This lesson is part of a science unit entitled "Spiders: Fact and Fiction." During this lesson, learning will focus on specific body anatomy, functions and distinguishing characteristics of spiders.
This site provides access to more than 4,000 reviewed resources covering 76 biological science topics: agriculture, anatomy, bacteriology, biochemistry, biodiversity, biotechnology, botany, cardiology, cell biology, ecology, environment, evolution, genetics, geography, human biology, immunology, marine biology, microbiology, molecular biology, neurobiology, pathology, pharmacology, physiology, public health, respiratory biology, soil biology, virology, zoology, and others. Registration required.
Functional Neuroanatomy Atlas, v.2.0
This interactive neuroanatomy atlas features a selected list of the most clinically relevant neuroanatomical structures with descriptions of their functions. The majority of images in the program are MR generated to familiarize the student with media that they will encounter in the clinic. Surface features are illustrated, and cross sections of spinal cord and brainstem were generated from whole slices. All of the images have a "vascular territories" overlay accessed by toggle switch, so that th
Middle School Portal: Math and Science Pathways (MSP2)
The NOVA documentary Search for a Safe Cigarette recounts the tobacco industry's decades-long attempt to engineer a safer cigarette. This companion Web site offers a number of interesting and informative features, as well as a lesson plan for grades 5-8 and 9-12. The interactive feature titled Anatomy of a Cigarette offers a fascinating tour of the conventional cigarette and two safer versions. The Web site also includes: a review of the safer cigarette's checkered pedigree; an animated introduc
This Web site comes from the Peggy Notebaert Nature Museum's Judy Istock Butterfly Haven, located in Chicago, Illinois. Designed for students in grades 7-12, Butterfly Lab offers online activities and materials covering butterfly anatomy, life cycle, behavior, and related topics. Detailed information is accompanied by colorful diagrams and photographs. Butterfly Lab also offers three offline activities involving butterfly anatomy, movement, identification, handling, and more. Students may submit
This online handbook features a downloadable PDF of pre-and post-visit activities for the Squid Lab, a traveling outreach program hosted by the National Aquarium in Baltimore. The hands-on activities and student sheets may be incorporated into any life science classroom. The Squid Lab begins with an overview of the cephalopods, with a particular emphasis on squid. The overall anatomy of the squid is also discussed to provide students with a preview of what they will see when the dissection begin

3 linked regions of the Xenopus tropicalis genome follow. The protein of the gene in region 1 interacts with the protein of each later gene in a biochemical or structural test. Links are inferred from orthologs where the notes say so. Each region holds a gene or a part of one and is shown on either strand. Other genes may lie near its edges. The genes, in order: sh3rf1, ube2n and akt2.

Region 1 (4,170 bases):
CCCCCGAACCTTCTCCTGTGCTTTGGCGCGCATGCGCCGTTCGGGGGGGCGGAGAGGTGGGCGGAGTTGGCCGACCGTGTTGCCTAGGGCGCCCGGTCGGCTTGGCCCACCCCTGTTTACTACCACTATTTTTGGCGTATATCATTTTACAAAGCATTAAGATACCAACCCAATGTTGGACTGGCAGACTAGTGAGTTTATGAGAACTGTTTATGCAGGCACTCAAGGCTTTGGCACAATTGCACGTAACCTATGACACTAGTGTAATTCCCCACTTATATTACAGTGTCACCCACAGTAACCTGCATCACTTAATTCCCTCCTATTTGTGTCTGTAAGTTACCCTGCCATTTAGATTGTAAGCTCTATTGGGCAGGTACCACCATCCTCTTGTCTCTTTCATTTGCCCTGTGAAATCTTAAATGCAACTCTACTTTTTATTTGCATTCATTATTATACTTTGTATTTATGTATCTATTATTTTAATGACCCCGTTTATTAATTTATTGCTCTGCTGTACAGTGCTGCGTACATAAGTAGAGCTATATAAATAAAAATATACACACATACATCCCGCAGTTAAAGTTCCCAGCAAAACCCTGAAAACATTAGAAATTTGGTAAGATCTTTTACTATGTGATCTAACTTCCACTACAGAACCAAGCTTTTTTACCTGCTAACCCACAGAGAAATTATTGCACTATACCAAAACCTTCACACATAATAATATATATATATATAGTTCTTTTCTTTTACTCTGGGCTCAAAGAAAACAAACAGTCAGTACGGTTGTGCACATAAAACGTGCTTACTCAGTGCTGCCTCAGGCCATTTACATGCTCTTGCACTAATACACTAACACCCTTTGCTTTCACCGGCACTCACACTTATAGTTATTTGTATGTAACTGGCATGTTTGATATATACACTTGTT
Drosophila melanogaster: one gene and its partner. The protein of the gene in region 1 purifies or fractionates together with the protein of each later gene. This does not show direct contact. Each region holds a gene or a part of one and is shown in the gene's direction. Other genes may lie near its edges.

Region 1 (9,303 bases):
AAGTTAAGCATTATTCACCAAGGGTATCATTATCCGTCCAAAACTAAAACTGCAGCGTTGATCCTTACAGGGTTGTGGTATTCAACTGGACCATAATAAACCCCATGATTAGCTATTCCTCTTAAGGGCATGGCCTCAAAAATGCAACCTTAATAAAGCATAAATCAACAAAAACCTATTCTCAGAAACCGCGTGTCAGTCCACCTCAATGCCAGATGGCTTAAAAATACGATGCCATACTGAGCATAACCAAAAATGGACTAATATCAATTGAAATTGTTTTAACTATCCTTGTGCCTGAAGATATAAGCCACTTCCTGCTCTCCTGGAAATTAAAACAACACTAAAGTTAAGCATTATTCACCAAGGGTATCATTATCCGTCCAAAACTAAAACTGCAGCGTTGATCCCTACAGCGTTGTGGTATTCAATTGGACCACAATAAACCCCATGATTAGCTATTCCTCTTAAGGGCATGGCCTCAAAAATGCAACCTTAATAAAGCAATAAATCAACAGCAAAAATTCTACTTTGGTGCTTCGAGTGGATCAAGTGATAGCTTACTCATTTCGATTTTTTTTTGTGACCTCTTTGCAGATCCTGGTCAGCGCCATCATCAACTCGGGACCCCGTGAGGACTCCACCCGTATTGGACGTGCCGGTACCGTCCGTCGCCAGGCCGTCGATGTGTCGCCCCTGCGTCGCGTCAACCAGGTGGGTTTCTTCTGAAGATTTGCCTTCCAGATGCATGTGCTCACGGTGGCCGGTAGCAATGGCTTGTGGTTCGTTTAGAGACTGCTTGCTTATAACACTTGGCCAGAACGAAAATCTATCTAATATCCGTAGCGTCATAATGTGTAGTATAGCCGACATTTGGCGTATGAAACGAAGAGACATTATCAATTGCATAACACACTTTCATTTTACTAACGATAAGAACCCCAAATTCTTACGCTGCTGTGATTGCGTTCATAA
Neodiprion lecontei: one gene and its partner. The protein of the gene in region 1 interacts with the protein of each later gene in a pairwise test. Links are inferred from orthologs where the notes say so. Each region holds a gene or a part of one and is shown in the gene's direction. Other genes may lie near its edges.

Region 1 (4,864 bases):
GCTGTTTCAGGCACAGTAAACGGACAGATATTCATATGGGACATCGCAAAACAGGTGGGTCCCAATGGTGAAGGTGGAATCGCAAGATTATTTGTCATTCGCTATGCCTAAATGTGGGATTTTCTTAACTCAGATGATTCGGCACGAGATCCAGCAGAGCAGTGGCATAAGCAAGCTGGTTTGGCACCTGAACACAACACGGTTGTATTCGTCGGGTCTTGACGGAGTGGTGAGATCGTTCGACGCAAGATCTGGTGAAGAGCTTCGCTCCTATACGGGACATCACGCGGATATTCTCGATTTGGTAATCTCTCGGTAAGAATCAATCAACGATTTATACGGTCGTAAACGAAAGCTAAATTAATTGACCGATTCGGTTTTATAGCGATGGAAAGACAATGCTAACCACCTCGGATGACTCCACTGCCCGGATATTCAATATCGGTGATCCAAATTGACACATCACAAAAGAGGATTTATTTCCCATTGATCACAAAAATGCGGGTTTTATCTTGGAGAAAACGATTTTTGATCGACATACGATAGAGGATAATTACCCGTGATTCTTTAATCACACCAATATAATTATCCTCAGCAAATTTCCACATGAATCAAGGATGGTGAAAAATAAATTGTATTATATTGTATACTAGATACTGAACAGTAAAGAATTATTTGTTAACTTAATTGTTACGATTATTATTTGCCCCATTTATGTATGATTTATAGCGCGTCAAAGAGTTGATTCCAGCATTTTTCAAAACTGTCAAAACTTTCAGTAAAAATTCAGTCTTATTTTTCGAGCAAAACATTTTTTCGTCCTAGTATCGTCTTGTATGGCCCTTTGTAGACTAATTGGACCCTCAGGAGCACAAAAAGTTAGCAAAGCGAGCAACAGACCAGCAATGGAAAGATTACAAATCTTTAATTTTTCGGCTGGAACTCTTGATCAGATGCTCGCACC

This Monterey Bay Aquarium Research Institute (MBARI) website provides comprehensive scientific information about Pseudo-nitzschia, an important toxin-producing species associated with Amnesic Shellfish Poisoning. Information is organized into the following categories: taxonomy, morphology and anatomy, chemistry, toxin production, reproduction and life history, motility, ecology and natural history, identification methods, field work, and acknowledgements. The website also has a link to general
Invertebrate Anatomy OnLine
This online laboratory manual features original anatomical descriptions of 112 species for use in invertebrate zoology teaching or research laboratories in North America. The collection was prepared over a period of many years to facilitate and encourage the study of invertebrate animals. It is a smorgasbord of species intended to provide a selection suitable for courses taught in most parts of North America. Many species, or their close relatives, also occur in other parts of the world, especia
This set of online oceanography activities helps students learn about ocean waves and El Nino-Southern Oscillation (ENSO). The wave module addresses wave anatomy, global and local waves and their relationship to wind, and the properties of tsunamis. Activities in the ENSO module include simple calculations, discovery learning, satellite imagery, simulations, animations and drawings to present relationships between atmospheric and oceanic processes. Multiple choice self-tests are included. Provid
Allometry: Size and its consequences or... Why aren't there 20 foot tall ants?